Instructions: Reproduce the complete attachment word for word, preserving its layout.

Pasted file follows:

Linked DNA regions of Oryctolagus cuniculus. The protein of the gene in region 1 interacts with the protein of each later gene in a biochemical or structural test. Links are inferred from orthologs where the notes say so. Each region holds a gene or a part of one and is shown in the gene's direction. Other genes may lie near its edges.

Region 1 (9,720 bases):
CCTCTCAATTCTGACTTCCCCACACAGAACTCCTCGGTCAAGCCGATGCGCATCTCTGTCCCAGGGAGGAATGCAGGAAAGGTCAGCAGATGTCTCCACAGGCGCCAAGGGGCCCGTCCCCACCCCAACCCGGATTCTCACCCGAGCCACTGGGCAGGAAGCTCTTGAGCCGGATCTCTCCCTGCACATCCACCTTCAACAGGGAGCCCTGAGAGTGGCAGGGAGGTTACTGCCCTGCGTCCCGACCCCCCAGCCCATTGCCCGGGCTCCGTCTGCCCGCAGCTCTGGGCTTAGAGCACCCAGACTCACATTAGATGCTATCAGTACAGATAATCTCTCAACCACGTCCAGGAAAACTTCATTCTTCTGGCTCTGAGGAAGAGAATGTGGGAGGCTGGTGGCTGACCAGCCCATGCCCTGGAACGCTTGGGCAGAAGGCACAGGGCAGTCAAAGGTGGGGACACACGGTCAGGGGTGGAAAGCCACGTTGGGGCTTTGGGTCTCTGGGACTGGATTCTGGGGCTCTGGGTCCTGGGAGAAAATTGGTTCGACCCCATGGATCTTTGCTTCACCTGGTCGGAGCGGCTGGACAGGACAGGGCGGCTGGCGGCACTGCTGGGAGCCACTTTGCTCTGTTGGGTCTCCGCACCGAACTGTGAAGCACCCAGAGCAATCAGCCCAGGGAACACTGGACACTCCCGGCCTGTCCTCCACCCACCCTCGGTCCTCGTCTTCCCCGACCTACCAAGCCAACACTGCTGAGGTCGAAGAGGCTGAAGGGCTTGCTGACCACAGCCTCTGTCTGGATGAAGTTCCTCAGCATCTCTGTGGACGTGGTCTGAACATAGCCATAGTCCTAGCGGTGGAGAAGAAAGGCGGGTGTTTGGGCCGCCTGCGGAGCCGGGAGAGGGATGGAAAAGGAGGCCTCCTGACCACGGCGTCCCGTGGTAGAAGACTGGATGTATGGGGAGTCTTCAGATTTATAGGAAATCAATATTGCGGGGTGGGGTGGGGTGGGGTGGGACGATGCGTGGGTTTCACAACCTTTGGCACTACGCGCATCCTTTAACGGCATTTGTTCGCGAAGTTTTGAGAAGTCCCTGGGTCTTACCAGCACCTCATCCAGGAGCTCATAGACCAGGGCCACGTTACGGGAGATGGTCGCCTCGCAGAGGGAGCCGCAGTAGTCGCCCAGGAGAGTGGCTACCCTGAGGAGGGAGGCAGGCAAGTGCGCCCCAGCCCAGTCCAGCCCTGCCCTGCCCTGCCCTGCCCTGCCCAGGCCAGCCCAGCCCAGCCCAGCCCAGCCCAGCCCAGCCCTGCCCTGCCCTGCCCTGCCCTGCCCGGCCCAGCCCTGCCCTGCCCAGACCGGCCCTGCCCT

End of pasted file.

Linked DNA regions of Oryctolagus cuniculus. The protein of the gene in region 1 interacts with the protein of each later gene in a biochemical or structural test. Links are inferred from orthologs where the notes say so. Each region holds a gene or a part of one and is shown in the gene's direction. Other genes may lie near its edges.

Region 1 (9,720 bases):
CCTCTCAATTCTGACTTCCCCACACAGAACTCCTCGGTCAAGCCGATGCGCATCTCTGTCCCAGGGAGGAATGCAGGAAAGGTCAGCAGATGTCTCCACAGGCGCCAAGGGGCCCGTCCCCACCCCAACCCGGATTCTCACCCGAGCCACTGGGCAGGAAGCTCTTGAGCCGGATCTCTCCCTGCACATCCACCTTCAACAGGGAGCCCTGAGAGTGGCAGGGAGGTTACTGCCCTGCGTCCCGACCCCCCAGCCCATTGCCCGGGCTCCGTCTGCCCGCAGCTCTGGGCTTAGAGCACCCAGACTCACATTAGATGCTATCAGTACAGATAATCTCTCAACCACGTCCAGGAAAACTTCATTCTTCTGGCTCTGAGGAAGAGAATGTGGGAGGCTGGTGGCTGACCAGCCCATGCCCTGGAACGCTTGGGCAGAAGGCACAGGGCAGTCAAAGGTGGGGACACACGGTCAGGGGTGGAAAGCCACGTTGGGGCTTTGGGTCTCTGGGACTGGATTCTGGGGCTCTGGGTCCTGGGAGAAAATTGGTTCGACCCCATGGATCTTTGCTTCACCTGGTCGGAGCGGCTGGACAGGACAGGGCGGCTGGCGGCACTGCTGGGAGCCACTTTGCTCTGTTGGGTCTCCGCACCGAACTGTGAAGCACCCAGAGCAATCAGCCCAGGGAACACTGGACACTCCCGGCCTGTCCTCCACCCACCCTCGGTCCTCGTCTTCCCCGACCTACCAAGCCAACACTGCTGAGGTCGAAGAGGCTGAAGGGCTTGCTGACCACAGCCTCTGTCTGGATGAAGTTCCTCAGCATCTCTGTGGACGTGGTCTGAACATAGCCATAGTCCTAGCGGTGGAGAAGAAAGGCGGGTGTTTGGGCCGCCTGCGGAGCCGGGAGAGGGATGGAAAAGGAGGCCTCCTGACCACGGCGTCCCGTGGTAGAAGACTGGATGTATGGGGAGTCTTCAGATTTATAGGAAATCAATATTGCGGGGTGGGGTGGGGTGGGGTGGGACGATGCGTGGGTTTCACAACCTTTGGCACTACGCGCATCCTTTAACGGCATTTGTTCGCGAAGTTTTGAGAAGTCCCTGGGTCTTACCAGCACCTCATCCAGGAGCTCATAGACCAGGGCCACGTTACGGGAGATGGTCGCCTCGCAGAGGGAGCCGCAGTAGTCGCCCAGGAGAGTGGCTACCCTGAGGAGGGAGGCAGGCAAGTGCGCCCCAGCCCAGTCCAGCCCTGCCCTGCCCTGCCCTGCCCTGCCCAGGCCAGCCCAGCCCAGCCCAGCCCAGCCCAGCCCAGCCCTGCCCTGCCCTGCCCTGCCCTGCCCGGCCCAGCCCTGCCCTGCCCAGACCGGCCCTGCCCT